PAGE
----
Mrs. Dalloway Paper

1209 WordsJun 5, 20135 Pages
Mrs. Dalloway Paper Mrs. Dalloway, by Virginia Woolf, was written in 1925, a time filled with many large changes to civilization. The book was written and set right after the biggest war human-kind can remember which killed millions of people, during the peak of industrialization which caused the mass production of items and created thousands of new inventions, while modernist arts and thoughts were growing and, and when national pride was very large for the citizens of the Allied countries in World War I. Virginia Woolf draws on many aspects of these changes in Mrs. Dalloway, especially on the idea of modernism which can be defined as new thought, art, and culture. Specifically Woolf focuses on how the new technologies brought about…show more content…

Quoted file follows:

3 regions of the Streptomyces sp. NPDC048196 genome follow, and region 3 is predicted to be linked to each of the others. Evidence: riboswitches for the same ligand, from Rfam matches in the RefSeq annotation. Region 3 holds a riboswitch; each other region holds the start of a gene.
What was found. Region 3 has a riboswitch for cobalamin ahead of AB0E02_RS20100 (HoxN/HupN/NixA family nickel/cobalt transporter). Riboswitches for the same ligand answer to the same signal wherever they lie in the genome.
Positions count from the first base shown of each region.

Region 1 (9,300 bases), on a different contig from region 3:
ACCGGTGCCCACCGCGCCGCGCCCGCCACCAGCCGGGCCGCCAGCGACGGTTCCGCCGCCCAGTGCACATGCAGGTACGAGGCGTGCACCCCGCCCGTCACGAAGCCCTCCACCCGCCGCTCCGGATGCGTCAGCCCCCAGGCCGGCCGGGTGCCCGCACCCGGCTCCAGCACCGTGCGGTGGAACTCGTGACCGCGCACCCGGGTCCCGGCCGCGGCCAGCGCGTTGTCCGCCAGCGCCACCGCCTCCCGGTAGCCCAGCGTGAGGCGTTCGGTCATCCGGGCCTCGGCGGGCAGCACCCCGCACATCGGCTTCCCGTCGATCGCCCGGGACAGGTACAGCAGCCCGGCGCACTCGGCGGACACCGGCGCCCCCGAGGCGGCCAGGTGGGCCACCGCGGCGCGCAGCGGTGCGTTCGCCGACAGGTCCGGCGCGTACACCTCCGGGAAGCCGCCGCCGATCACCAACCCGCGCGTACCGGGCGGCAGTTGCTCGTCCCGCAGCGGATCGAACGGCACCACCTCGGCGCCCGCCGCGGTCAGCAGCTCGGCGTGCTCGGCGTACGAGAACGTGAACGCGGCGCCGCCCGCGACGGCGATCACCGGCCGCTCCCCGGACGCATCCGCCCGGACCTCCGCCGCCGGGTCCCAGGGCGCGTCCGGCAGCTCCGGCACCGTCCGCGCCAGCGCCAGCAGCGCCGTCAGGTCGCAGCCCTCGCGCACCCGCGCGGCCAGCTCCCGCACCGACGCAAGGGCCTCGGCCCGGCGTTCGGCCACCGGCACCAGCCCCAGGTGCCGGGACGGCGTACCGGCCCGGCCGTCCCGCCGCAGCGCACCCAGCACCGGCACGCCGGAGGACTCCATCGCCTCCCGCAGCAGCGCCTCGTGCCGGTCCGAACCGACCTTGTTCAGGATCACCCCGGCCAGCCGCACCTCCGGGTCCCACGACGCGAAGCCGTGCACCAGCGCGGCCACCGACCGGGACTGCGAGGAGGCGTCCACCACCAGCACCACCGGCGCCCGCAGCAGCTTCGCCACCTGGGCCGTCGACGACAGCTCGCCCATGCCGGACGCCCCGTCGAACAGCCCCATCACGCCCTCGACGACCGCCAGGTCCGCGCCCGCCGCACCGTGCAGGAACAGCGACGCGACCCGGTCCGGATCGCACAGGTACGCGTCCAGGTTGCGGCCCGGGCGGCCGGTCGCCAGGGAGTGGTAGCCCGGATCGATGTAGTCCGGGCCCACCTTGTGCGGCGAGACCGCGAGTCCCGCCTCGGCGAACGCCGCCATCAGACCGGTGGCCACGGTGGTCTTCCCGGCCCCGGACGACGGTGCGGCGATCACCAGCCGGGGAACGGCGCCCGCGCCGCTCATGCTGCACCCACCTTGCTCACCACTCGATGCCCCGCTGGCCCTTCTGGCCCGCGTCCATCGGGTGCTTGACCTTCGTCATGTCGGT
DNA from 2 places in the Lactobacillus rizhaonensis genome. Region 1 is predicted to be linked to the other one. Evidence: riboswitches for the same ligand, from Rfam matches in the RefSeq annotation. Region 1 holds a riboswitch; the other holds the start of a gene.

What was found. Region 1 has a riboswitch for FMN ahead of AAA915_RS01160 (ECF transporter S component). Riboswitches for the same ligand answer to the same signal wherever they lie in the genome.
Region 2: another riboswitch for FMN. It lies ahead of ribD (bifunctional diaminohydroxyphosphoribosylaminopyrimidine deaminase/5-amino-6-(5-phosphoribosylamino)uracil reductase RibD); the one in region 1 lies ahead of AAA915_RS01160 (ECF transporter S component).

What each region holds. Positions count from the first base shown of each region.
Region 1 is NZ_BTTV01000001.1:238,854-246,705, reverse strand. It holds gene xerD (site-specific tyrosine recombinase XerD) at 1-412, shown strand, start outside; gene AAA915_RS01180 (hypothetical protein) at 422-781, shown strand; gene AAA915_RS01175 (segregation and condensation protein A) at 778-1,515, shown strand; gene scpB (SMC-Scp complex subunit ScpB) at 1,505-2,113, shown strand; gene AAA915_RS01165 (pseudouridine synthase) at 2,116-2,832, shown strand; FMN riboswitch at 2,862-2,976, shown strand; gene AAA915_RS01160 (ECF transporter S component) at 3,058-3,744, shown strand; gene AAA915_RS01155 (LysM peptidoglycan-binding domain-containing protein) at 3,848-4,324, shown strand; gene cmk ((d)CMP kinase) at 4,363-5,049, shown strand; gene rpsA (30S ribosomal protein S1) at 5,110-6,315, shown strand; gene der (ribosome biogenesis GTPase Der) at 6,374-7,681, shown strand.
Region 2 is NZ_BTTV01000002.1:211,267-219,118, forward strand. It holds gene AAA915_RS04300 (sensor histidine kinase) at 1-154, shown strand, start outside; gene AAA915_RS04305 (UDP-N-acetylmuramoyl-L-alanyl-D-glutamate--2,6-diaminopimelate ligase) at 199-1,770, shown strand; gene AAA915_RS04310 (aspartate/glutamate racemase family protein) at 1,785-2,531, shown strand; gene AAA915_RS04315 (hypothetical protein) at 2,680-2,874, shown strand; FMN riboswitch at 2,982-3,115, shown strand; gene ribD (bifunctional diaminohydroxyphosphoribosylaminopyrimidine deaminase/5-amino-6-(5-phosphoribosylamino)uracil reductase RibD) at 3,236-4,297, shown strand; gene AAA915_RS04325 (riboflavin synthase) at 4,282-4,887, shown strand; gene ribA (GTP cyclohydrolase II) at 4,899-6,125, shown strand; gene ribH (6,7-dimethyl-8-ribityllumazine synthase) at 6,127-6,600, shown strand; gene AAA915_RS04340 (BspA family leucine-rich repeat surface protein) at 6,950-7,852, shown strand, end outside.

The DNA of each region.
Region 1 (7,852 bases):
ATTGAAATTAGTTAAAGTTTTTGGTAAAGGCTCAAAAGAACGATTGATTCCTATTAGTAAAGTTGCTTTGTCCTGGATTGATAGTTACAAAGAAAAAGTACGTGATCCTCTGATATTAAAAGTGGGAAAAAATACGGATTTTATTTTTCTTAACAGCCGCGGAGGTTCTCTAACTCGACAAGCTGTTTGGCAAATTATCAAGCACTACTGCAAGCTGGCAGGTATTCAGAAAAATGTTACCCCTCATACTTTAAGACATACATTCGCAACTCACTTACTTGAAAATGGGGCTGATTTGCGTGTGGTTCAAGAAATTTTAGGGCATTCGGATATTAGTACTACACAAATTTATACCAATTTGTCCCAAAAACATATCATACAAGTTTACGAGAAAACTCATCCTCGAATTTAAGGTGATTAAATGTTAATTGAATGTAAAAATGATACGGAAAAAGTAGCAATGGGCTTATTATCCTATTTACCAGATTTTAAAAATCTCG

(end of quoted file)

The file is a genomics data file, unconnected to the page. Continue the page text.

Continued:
This face which so many people believe to be of a famous and important person, causes the citizens who see it to feel pride for England and its achievements, and to generally feel nationalistic. Another example in the novel where a modern object causes multiple characters to become emotional is when Big Ben chimes, here Clarissa is thinking about the effects of the ringing bells, “a particular hush, or solemnity; an indescribably pause; a suspense” (4). This shows that another piece of machinery was capable of evoking emotion from the characters in the book. Woolf also shows how much more significant nature is in the world of Mrs. Dalloway through all of the metaphors she uses comparing people to animals and how her characters often think about nature. In the journal entry, "“Scissors and Silks,” “Flowers and Trees,” and “Geraniums Ruined by the War”: Virginia Woolf’s Ecological Critique of Science in Mrs. Dalloway" written by Justyna Kostkowska, Kostkowska argues that, “By referring to human experience in natural terms, [Woolf] reinforces the inseparability of nature and culture, and shows their mutuality” (187). This argument becomes more apparent throughout the book when Woolf compares almost every character to something in nature as Kostkowska touches on later in her article, “An overwhelming
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